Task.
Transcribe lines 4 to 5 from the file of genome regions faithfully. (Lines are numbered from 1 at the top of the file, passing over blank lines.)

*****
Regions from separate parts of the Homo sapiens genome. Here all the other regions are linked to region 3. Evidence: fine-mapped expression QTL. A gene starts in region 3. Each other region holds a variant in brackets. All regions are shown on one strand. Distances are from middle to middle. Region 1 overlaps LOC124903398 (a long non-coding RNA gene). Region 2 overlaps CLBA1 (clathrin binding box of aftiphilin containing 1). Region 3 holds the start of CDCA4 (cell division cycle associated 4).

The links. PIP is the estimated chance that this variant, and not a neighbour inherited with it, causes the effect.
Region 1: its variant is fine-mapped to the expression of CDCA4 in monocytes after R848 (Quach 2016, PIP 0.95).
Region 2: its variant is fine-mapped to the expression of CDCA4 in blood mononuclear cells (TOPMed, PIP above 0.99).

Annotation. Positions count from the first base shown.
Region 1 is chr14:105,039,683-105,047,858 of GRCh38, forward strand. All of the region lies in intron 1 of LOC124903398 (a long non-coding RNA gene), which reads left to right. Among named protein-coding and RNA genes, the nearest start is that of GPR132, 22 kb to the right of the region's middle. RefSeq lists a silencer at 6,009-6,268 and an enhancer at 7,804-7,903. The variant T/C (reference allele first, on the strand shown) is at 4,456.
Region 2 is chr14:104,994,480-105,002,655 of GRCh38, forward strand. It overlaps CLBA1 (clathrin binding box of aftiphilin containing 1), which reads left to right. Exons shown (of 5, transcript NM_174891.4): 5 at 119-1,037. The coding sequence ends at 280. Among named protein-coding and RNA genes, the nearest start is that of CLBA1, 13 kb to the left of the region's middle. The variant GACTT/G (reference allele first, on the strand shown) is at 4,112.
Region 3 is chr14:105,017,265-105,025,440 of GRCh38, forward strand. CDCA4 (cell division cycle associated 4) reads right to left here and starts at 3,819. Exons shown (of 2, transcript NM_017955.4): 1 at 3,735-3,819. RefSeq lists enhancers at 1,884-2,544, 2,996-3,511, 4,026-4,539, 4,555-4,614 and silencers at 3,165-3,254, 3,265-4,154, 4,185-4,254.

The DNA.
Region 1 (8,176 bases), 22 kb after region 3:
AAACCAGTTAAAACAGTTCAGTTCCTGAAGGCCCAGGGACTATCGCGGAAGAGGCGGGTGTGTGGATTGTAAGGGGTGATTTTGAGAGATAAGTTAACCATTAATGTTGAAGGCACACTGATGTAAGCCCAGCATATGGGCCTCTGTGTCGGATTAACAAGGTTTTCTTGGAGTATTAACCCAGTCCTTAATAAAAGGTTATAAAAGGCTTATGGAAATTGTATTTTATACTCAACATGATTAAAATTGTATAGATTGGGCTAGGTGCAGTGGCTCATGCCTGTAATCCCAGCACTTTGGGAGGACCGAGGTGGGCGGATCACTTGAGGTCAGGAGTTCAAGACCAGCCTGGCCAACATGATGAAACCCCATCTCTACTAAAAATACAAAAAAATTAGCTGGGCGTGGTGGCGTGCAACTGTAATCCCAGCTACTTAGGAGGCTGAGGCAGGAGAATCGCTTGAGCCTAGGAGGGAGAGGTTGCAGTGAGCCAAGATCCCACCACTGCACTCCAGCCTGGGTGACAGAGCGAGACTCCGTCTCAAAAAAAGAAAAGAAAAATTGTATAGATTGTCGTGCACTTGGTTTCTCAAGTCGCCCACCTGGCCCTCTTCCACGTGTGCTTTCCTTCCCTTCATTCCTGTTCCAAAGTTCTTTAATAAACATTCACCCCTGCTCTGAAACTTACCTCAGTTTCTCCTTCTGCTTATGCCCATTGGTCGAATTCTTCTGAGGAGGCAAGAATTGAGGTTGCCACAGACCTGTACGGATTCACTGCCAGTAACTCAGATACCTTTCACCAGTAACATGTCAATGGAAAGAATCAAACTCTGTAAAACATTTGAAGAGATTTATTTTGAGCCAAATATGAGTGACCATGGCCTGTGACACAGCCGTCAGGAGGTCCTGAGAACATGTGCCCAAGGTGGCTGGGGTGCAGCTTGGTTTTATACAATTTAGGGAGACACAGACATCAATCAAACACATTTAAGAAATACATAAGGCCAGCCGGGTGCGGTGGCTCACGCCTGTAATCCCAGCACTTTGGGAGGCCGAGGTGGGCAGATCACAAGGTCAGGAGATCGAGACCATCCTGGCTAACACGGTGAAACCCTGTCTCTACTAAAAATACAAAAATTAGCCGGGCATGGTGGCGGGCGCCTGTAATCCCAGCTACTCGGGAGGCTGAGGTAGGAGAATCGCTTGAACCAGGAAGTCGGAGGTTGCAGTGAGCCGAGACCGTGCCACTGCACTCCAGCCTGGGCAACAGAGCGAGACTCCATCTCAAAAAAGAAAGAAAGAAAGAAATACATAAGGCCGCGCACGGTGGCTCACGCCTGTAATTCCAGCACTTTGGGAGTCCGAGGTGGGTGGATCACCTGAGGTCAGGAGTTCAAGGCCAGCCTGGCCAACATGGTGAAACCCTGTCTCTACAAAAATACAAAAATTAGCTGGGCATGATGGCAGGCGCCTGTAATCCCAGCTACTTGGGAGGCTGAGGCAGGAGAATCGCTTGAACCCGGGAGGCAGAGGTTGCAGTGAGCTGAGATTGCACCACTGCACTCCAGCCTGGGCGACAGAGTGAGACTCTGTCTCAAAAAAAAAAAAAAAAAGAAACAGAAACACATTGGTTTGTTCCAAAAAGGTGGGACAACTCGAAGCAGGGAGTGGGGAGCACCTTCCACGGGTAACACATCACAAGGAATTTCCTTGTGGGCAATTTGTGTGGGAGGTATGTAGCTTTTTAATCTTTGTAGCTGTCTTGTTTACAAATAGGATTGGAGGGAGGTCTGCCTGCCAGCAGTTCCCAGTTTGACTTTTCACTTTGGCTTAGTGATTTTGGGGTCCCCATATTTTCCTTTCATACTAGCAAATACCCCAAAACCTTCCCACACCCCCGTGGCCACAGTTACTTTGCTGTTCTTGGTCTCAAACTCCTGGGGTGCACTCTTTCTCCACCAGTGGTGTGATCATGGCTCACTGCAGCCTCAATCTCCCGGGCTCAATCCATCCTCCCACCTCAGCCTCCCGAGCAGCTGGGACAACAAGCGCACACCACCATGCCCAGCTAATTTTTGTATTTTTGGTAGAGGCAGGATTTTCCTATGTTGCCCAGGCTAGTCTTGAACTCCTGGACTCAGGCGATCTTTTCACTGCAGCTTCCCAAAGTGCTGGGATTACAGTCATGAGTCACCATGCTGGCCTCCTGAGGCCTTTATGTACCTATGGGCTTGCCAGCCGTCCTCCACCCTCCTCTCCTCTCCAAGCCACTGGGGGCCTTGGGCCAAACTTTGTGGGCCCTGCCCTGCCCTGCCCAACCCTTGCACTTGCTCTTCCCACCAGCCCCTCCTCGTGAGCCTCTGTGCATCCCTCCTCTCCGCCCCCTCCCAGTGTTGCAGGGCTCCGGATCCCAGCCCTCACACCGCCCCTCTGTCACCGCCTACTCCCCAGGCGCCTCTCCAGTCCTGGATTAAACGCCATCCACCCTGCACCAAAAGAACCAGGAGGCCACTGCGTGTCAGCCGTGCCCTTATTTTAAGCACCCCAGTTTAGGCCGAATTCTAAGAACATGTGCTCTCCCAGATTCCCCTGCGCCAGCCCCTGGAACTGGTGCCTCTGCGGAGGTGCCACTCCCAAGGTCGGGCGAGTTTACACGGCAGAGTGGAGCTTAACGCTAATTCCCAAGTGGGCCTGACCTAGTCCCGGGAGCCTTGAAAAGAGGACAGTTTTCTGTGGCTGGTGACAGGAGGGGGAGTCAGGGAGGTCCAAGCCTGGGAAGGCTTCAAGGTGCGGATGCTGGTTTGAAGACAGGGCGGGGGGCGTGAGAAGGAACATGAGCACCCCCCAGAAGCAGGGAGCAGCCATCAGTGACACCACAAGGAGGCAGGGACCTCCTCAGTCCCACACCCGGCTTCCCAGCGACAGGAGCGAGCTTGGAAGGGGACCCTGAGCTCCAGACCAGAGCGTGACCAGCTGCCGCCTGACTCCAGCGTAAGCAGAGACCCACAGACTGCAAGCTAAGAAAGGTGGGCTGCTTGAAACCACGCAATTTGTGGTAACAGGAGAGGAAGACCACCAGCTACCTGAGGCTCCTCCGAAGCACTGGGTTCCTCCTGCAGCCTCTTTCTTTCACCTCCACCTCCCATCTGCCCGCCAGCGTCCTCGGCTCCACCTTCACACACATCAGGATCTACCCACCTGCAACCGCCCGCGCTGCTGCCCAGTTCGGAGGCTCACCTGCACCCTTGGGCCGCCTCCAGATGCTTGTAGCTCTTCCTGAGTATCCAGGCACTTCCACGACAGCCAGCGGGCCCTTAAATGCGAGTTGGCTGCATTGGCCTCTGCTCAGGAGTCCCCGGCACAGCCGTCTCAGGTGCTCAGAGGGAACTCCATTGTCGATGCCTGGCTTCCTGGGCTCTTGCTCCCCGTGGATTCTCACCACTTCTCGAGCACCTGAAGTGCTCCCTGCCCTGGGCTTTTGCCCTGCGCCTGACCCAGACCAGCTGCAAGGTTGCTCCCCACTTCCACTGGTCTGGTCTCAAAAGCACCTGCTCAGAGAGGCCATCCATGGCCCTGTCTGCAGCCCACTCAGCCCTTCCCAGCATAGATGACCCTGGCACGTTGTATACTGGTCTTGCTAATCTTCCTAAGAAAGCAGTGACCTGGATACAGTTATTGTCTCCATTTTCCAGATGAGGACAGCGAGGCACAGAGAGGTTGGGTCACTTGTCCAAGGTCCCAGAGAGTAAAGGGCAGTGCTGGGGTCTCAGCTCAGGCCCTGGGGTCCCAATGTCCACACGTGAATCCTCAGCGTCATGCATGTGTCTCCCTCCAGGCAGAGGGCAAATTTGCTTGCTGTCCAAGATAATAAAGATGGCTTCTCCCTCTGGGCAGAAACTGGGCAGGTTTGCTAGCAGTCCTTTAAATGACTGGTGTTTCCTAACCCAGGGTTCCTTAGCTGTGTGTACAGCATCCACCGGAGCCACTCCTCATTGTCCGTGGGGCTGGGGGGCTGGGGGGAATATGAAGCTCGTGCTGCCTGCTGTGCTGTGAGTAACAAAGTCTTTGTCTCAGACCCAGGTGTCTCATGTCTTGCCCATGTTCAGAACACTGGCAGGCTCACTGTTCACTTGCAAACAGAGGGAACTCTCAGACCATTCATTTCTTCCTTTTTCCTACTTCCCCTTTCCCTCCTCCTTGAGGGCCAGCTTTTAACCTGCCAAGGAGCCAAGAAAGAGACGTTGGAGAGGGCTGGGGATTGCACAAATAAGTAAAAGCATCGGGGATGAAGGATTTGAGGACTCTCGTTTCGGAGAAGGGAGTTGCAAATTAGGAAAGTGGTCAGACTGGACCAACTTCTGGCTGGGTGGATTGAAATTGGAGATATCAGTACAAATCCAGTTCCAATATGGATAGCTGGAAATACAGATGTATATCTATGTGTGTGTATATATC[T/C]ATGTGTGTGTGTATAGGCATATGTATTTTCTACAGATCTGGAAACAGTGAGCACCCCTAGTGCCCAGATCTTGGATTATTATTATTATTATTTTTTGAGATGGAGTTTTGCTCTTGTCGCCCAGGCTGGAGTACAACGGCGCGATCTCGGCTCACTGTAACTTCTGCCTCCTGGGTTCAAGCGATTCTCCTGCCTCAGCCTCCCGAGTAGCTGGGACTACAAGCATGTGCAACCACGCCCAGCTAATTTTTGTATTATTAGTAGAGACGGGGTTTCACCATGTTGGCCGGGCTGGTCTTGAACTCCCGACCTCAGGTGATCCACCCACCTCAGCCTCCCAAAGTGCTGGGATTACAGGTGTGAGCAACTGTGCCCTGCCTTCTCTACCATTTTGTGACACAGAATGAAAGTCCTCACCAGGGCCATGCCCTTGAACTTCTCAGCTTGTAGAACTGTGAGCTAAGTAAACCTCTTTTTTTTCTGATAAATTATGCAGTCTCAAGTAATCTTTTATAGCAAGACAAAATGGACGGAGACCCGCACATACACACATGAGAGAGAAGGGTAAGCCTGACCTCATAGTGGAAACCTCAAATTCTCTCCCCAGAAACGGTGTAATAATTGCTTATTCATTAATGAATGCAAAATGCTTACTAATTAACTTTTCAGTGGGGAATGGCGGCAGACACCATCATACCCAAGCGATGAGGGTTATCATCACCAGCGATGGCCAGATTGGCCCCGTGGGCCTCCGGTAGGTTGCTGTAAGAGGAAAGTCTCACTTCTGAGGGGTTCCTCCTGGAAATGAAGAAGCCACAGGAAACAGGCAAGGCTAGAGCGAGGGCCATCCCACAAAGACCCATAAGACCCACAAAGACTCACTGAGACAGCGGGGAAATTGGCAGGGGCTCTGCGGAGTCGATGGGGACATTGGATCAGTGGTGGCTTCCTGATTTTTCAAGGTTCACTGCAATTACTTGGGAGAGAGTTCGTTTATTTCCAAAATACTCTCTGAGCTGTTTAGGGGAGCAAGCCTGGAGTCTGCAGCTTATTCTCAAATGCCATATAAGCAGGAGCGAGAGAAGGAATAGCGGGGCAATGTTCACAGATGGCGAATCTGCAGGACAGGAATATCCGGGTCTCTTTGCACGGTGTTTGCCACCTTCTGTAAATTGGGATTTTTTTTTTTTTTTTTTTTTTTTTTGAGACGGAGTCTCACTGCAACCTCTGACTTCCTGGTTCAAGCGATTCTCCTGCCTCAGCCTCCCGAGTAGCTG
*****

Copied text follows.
Region 2: its variant is fine-mapped to the expression of CDCA4 in blood mononuclear cells (TOPMed, PIP above 0.99).

Annotation. Positions count from the first base shown.